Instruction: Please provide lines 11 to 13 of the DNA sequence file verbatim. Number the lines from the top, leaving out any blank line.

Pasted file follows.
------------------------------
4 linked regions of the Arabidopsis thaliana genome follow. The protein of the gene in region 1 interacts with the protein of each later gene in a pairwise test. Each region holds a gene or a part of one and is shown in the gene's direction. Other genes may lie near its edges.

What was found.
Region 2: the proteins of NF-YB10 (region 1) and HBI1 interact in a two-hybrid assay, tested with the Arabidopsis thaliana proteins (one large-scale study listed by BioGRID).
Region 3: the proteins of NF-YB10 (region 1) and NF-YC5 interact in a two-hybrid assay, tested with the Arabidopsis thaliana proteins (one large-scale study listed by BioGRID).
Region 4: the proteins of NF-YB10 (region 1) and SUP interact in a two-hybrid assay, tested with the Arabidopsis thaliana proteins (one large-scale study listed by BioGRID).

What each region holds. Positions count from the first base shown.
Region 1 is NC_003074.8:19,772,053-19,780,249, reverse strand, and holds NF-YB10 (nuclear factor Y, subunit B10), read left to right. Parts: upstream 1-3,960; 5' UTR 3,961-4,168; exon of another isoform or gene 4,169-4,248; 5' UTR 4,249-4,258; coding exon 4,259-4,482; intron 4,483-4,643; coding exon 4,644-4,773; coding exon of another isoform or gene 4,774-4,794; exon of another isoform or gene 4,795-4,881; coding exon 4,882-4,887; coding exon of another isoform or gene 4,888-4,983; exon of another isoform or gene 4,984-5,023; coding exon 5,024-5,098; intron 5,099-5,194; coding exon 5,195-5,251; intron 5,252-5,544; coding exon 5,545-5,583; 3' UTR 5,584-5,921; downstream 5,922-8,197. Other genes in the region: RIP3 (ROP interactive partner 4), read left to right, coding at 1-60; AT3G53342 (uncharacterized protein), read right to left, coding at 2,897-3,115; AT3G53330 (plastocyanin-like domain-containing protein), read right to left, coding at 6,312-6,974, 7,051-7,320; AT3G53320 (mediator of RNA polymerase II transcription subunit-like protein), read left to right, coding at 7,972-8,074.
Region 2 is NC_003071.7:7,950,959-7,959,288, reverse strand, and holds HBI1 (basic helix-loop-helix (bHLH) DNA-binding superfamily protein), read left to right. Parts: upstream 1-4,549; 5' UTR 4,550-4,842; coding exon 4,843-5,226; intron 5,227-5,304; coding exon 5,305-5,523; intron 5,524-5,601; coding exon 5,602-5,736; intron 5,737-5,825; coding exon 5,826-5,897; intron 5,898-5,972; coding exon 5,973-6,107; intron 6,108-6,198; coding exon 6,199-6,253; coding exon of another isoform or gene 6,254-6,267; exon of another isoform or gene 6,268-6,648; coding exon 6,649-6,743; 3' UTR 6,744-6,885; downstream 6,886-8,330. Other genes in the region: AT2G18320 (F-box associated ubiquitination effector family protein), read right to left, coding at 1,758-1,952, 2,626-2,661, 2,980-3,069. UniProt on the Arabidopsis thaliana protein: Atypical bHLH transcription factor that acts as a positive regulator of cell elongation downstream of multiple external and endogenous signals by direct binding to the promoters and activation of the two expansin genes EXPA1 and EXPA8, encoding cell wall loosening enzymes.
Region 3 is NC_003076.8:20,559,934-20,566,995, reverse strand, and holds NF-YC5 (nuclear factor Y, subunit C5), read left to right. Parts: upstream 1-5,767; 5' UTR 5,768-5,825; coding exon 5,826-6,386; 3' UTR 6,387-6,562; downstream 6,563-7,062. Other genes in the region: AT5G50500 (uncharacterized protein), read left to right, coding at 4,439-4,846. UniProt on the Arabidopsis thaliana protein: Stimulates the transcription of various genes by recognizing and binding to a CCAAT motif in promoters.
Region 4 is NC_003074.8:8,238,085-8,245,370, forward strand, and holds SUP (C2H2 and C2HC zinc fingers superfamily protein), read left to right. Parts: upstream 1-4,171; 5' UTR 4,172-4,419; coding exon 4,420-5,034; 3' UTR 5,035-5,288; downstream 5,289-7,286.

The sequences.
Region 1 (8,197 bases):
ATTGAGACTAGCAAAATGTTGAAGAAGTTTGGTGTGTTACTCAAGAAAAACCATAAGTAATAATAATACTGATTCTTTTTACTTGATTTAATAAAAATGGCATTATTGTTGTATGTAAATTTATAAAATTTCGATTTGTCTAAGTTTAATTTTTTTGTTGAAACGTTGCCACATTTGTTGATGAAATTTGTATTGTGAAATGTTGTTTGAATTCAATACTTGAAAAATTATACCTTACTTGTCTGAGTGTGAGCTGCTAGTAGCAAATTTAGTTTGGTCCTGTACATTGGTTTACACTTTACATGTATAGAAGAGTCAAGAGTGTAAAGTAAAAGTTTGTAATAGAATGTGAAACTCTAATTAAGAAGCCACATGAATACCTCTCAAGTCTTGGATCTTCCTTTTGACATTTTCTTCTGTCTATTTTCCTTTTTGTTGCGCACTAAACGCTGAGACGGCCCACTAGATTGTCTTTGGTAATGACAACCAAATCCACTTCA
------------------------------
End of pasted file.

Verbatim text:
The sequences.
Region 1 (8,197 bases):
ATTGAGACTAGCAAAATGTTGAAGAAGTTTGGTGTGTTACTCAAGAAAAACCATAAGTAATAATAATACTGATTCTTTTTACTTGATTTAATAAAAATGGCATTATTGTTGTATGTAAATTTATAAAATTTCGATTTGTCTAAGTTTAATTTTTTTGTTGAAACGTTGCCACATTTGTTGATGAAATTTGTATTGTGAAATGTTGTTTGAATTCAATACTTGAAAAATTATACCTTACTTGTCTGAGTGTGAGCTGCTAGTAGCAAATTTAGTTTGGTCCTGTACATTGGTTTACACTTTACATGTATAGAAGAGTCAAGAGTGTAAAGTAAAAGTTTGTAATAGAATGTGAAACTCTAATTAAGAAGCCACATGAATACCTCTCAAGTCTTGGATCTTCCTTTTGACATTTTCTTCTGTCTATTTTCCTTTTTGTTGCGCACTAAACGCTGAGACGGCCCACTAGATTGTCTTTGGTAATGACAACCAAATCCACTTCA